Elective surgery is a term used to describe non-emergency surgery which is medically necessary, but which can be delayed for at least 24 hours.1 There has been an increasing demand for elective surgery in Australia over the past decade, however, the capacity of health systems to respond to has been limited by funding and workforce availability.2
In public hospitals, there are generally constraints on resources (such as workforce training, workforce availability, operating theatres and beds).3 Access to elective surgery is rationed through the use of waiting lists in which patients are assigned to urgency categories.4 Elective surgery in public hospitals can be provided for people who have inadequate or no private health insurance, and who rely on Medicare funding for their healthcare. Medicare is the Australian universal public health insurance which pays standard fees for medical and hospital care for all Australian citizens and permanent residents.5 In private hospitals, when privately funded patients register for elective surgery, waiting lists rarely exist because patients and/or their insurer(s) are paying the costs of surgery.
Data from the Australian Institute of Health and Welfare indicate that in 2014–2015, public hospitals admitted approximately 698 000 patients from elective surgery waiting lists.6 Between 2010 and 2011 and 2014 and 2015, elective surgery admissions in public hospitals increased by 1.3%. Elective surgery admissions to private hospitals increased by an average of 3% per year between 2010 and 2011 and 2014 and 2015. This translates to an increase in private hospital elective surgery admissions from 1 279 501 (2010–2011) to 1 438 722 (2014–2015).7
Little is known about the impact of surgical waiting lists on patients, their families, workplaces or society. There is little consistency on how waiting time is defined and monitored, and little is understood on the social, financial and health impact of waiting on patients.8 9 Moreover, there is rarely a ‘best choice’ for the management of many health conditions.10 Over 50% patients placed on an orthopaedic surgical waiting list of a large tertiary hospital were managed effectively without surgery, by early physiotherapy triage, education about their condition and offering a range of conservative treatment options.11 Ensuring that patients can make informed choices at the time of referral to an elective surgery waiting list might assist patients to engage more actively in treatment decisions.12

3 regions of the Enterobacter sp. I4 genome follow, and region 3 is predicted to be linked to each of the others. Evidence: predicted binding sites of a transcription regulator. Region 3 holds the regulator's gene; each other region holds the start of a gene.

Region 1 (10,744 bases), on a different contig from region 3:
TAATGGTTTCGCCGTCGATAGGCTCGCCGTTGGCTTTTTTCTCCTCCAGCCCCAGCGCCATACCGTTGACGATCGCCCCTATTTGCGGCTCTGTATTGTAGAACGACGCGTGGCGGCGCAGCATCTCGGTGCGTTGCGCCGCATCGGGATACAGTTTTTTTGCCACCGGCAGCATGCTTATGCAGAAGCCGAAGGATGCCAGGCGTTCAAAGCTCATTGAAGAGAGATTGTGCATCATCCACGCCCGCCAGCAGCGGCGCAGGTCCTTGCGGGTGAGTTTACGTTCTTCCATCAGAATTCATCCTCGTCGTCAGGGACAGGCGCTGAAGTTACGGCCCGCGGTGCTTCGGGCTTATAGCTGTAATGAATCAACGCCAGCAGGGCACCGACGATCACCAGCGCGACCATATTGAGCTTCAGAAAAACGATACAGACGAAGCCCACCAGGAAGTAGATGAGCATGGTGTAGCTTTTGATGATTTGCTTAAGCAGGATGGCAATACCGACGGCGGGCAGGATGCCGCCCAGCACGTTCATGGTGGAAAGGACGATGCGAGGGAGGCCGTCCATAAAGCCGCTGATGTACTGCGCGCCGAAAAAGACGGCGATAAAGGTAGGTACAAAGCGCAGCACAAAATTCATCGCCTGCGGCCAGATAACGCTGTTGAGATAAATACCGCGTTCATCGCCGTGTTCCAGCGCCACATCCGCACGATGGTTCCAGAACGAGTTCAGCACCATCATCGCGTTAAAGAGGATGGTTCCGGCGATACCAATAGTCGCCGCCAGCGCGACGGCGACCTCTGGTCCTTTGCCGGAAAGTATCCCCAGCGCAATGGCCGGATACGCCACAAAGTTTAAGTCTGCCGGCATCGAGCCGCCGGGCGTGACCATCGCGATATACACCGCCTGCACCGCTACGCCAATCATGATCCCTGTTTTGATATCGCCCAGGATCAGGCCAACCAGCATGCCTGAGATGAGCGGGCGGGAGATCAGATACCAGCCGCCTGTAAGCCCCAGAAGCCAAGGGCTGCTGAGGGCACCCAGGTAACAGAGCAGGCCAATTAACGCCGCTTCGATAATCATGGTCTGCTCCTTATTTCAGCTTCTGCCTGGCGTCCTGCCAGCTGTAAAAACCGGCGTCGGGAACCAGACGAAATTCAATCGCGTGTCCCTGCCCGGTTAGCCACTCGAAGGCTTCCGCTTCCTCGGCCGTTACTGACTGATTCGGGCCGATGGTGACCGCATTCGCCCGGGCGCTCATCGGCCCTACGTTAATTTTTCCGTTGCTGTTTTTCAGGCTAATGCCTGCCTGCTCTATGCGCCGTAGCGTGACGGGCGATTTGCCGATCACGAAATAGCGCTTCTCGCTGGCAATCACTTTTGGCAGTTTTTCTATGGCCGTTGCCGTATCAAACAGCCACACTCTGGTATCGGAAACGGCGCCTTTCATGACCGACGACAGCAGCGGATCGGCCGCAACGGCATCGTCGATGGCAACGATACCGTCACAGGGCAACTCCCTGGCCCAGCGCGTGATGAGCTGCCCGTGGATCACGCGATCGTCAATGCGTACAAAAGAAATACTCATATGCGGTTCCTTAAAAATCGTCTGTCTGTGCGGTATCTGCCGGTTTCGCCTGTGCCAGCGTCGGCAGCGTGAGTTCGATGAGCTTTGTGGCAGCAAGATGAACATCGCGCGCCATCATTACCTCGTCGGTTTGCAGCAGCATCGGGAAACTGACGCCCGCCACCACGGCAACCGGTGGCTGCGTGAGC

To be able to make the best decision regarding treatment options, patients require an adequate level of health literacy and comprehensive information sources. This should include information about their condition and all possible treatment alternatives, risks and benefits.13 Health literacy relates to patients and their families having the skills and supports to make considered decisions about their best healthcare options.14 Compared with adequate health literacy, poor health literacy has been associated with increased rates of hospitalisations and greater use of emergency care, poorer ability to demonstrate taking medications appropriately, poorer ability to interpret labels and health messages, poorer knowledge among patients regarding their health conditions, poorer overall health status and higher risk of death among older people.15 16